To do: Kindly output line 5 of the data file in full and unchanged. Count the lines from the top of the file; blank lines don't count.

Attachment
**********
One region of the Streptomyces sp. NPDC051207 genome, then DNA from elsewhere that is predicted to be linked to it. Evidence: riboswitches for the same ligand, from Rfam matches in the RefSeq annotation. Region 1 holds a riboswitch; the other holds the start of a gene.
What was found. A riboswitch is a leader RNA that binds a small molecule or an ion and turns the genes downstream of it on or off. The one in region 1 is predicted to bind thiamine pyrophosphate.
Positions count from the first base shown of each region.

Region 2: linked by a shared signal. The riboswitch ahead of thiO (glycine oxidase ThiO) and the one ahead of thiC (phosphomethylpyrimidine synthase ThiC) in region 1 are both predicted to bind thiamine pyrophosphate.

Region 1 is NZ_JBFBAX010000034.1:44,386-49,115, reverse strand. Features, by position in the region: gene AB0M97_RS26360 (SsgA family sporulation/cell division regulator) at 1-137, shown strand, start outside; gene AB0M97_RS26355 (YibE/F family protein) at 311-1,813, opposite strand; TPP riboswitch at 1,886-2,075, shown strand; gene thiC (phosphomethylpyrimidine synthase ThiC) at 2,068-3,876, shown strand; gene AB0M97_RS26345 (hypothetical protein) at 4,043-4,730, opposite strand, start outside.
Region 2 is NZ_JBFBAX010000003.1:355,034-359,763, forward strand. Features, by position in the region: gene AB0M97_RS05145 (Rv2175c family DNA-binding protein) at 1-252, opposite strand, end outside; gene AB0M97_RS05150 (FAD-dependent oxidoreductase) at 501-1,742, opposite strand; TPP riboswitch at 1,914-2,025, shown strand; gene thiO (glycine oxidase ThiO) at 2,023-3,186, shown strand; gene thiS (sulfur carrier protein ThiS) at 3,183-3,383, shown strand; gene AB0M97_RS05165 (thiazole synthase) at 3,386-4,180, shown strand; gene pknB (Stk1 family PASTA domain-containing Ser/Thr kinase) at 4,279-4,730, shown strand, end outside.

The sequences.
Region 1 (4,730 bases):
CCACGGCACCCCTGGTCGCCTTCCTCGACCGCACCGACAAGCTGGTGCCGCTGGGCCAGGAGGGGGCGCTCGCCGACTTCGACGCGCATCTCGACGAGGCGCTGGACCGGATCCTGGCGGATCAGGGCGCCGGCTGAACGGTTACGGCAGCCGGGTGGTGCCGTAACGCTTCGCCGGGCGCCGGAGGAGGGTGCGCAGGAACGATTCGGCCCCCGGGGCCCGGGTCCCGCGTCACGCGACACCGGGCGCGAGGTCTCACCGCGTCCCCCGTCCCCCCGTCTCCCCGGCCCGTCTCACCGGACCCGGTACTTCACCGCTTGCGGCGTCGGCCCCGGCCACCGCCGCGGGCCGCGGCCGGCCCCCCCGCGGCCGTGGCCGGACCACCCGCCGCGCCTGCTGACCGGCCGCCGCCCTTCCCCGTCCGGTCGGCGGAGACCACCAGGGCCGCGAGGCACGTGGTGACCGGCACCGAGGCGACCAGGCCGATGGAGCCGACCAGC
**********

Region 1 is NZ_JBFBAX010000034.1:44,386-49,115, reverse strand. Features, by position in the region: gene AB0M97_RS26360 (SsgA family sporulation/cell division regulator) at 1-137, shown strand, start outside; gene AB0M97_RS26355 (YibE/F family protein) at 311-1,813, opposite strand; TPP riboswitch at 1,886-2,075, shown strand; gene thiC (phosphomethylpyrimidine synthase ThiC) at 2,068-3,876, shown strand; gene AB0M97_RS26345 (hypothetical protein) at 4,043-4,730, opposite strand, start outside.